FRANKFORT – When taking the long view, Kentucky has covered quite a bit of ground since we overhauled elementary and secondary education in 1990.
Several years ago, for example, a study out of Harvard University found that only seven states saw their schools make greater progress during the previous two decades. Education Week’s most recent Quality Countsstudy, meanwhile, ranks Kentucky 16th when focused just on academic achievement.
As great as these gains are, there is still considerable room for improvement. This year marks a new push in that effort as we implement far-reaching state and federal changes that are designed to give us a clearer picture of how students are doing and where more work is needed.
Several recent reports from education officials are giving us the type of information we need to make those informed decisions.
Late last month, when school report cards were released, the Kentucky Department of Education had some good news when it comes to our older students.
Nearly nine out of 10 are graduating high school, which is up about two points from two years ago. These students are also taking more Advanced Placement exams and passing, with half of their test scores high enough to earn college credit. The college and career readiness rate has risen to 65 percent, which is nearly 10 points higher than just several years ago.
The ACT, perhaps the most well-known academic benchmark, is showing gains as well here in Kentucky, with the composite score rising from 19.2 in 2012-13 to 19.8 last year. It is worth pointing out that Kentucky is one of 17 states that has all high school students take this test and we out-performed nine of them.
Two recent reports by the Office of Education Accountability – which is attached administratively to the General Assembly rather than the Department of Education – underscore the importance of early education for at-risk children and the perils of chronic absenteeism.
In OEA’s look at preschool and kindergarten, the agency found sizable achievement gaps when measuring the amount of schooling, if any, that eligible children receive. Eligibility is based on income or special needs, and those from this group who attend Head Start or preschool are twice as likely to be ready for kindergarten as those who stay at home.
Unfortunately, almost 22,000 young children – 40 percent of the total population that could attend – were not enrolled from the 2014 through 2016 school years.
The state requires school districts offer at least a half-day of preschool, but 40 percent have extended that to full-day service. Understandably, OEA found students who spend more time in this setting are better prepared for kindergarten than those who spend less.
The General Assembly has sought over the years to make preschool available to more children by raising the family income limit to 160 percent of the federal poverty level. We tried to increase that to 200 percent last year, but that attempt was vetoed.
On a positive note, our preschool services are highly regarded, with an independent study showing us ahead of nearly all of our surrounding states when looking at requirements. We meet nine of the 10 benchmarks, a rate only West Virginia exceeds, while such states as Indiana and Ohio only meet three or four.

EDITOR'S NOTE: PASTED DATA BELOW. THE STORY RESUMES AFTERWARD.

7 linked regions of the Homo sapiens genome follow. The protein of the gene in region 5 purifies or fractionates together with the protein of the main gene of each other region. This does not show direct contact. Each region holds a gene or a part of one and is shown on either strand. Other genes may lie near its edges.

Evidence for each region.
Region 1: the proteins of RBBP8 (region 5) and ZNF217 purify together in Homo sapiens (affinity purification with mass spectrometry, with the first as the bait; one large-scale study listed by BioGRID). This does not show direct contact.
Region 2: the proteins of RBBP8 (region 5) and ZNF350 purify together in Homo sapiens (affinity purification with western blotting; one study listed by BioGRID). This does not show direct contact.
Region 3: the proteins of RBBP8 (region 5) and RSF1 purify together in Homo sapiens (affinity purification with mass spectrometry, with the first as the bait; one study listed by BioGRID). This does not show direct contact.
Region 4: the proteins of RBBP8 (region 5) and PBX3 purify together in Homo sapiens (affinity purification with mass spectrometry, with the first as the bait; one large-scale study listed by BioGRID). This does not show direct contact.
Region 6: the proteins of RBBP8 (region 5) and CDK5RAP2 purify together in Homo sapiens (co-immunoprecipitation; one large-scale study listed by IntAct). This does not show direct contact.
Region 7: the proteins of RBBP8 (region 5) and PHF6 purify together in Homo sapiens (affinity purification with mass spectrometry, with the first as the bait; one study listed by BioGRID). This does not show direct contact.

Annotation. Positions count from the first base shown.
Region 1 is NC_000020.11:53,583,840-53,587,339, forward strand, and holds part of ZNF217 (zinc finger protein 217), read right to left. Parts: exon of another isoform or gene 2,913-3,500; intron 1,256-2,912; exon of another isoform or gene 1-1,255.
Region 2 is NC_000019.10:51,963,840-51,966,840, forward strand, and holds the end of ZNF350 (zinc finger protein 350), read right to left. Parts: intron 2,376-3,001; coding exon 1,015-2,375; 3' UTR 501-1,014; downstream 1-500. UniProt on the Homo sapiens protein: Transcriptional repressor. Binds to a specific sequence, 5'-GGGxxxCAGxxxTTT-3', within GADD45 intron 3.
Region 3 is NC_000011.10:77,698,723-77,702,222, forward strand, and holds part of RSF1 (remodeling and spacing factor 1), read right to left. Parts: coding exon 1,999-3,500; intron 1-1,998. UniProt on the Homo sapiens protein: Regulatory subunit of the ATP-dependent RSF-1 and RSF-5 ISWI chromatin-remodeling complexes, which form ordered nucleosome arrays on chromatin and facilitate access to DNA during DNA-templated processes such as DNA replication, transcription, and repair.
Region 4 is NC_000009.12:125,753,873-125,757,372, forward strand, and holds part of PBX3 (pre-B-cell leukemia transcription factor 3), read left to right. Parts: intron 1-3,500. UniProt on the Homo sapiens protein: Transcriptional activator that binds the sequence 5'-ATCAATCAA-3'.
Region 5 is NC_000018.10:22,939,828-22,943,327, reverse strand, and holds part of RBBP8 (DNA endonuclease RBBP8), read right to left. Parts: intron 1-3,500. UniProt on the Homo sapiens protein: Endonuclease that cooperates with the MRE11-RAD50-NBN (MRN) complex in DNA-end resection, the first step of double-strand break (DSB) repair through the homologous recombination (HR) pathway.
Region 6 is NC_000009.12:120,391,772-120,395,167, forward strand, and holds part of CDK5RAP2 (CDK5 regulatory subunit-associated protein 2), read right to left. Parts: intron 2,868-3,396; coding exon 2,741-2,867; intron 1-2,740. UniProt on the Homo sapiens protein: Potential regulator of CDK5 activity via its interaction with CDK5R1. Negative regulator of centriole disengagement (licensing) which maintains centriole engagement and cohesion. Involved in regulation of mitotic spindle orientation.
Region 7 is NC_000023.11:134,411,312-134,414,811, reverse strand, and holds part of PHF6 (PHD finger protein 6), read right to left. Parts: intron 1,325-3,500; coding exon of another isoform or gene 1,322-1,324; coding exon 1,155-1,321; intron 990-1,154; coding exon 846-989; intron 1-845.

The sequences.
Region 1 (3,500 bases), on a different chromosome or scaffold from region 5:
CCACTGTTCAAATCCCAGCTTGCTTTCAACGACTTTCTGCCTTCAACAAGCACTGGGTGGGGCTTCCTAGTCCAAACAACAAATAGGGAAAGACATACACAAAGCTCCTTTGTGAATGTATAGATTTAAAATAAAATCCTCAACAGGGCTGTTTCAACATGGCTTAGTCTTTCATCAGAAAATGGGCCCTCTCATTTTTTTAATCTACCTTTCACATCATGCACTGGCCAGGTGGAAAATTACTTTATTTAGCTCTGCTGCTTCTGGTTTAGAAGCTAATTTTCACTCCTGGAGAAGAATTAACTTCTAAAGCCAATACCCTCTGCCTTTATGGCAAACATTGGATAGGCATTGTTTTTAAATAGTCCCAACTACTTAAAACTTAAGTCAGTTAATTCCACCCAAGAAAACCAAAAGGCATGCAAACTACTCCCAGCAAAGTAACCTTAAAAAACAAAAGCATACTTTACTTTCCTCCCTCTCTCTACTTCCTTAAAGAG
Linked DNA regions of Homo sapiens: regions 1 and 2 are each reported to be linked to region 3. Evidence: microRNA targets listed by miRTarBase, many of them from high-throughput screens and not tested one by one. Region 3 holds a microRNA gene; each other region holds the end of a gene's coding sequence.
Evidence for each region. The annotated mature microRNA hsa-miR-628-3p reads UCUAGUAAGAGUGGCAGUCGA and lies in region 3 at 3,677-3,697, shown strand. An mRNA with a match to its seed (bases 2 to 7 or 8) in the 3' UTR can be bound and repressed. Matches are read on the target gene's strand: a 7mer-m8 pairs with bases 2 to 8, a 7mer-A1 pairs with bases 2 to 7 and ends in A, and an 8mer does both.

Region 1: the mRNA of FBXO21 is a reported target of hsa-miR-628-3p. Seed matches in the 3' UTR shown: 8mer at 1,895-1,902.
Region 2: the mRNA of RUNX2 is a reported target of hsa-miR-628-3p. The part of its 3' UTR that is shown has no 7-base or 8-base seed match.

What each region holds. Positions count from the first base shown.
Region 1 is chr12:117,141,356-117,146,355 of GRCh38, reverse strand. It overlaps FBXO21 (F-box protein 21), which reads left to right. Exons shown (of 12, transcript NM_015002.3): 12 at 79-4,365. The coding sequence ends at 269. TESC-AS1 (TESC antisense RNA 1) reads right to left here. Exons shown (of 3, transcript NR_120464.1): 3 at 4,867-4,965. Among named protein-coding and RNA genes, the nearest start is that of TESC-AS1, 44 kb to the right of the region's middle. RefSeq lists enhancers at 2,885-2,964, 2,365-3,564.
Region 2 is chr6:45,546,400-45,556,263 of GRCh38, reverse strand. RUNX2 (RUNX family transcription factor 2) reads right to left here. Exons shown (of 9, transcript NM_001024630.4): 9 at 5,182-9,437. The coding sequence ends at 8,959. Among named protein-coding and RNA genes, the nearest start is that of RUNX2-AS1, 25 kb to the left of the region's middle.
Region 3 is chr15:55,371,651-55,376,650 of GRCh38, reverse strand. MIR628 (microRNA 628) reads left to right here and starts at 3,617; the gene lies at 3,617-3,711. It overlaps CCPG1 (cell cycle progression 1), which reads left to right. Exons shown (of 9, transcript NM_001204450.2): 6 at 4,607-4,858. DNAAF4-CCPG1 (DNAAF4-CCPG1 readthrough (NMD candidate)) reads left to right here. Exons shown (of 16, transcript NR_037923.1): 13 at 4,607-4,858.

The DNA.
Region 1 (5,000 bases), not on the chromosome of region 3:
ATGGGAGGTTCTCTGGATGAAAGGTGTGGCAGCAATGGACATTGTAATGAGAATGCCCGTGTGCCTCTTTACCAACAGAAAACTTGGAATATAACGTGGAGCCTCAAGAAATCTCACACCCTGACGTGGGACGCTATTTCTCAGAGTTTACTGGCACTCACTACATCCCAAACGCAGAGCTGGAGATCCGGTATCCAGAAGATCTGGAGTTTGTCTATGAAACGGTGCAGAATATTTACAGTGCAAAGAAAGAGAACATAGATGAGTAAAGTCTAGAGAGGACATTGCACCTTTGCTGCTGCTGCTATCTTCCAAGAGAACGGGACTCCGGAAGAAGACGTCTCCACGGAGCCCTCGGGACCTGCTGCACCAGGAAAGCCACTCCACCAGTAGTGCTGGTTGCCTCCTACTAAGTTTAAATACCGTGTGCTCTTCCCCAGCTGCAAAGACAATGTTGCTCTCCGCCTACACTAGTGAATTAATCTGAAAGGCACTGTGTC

In its look at truancy and chronic absenteeism, OEA highlighted a disturbing trend in which 60 percent of our elementary and secondary students meet the legal definition of truancy, which means they are tardy or absent for three or more days without a valid excuse. Forty percent of students have that happen at least twice in a school year.
Chronic absenteeism – when a student misses 15 days or more, whether excused or not – is a related problem. In looking at our surrounding states, we have the second-highest percentage of students who, for whatever reason, are not in class. Not surprisingly, these students are not performing as well as they could academically.
As much as schools have changed over the years, these reports re-affirm that the formula for success remains the same. The more time a student spends with a highly trained and caring teacher, the more likely he or she will succeed.
We count on our teachers to do a lot, and often they use their own money to make sure students have the proper resources. Many teachers also come to school when they are not feeling well because they know they are needed and the number of available substitutes is low.
As legislators consider potential changes to retirement plans for teachers – and all school and local and state government employees – it is important that we keep in mind the good things all of them do. We need to make sure this workforce stays strong.
I will of course keep you informed of that work as it moves ahead. For now, if you have thoughts about any issue affecting Kentucky, please let me know. You can write to me at Room 432F, Capitol Annex, 702 Capitol Avenue, Frankfort KY 40601; or you can email me at [email protected].
To leave a message for me or for any legislator, call toll-free at 800-372-7181. For those with a hearing impairment, the number is 800-896-0305.
I hope to hear from you soon.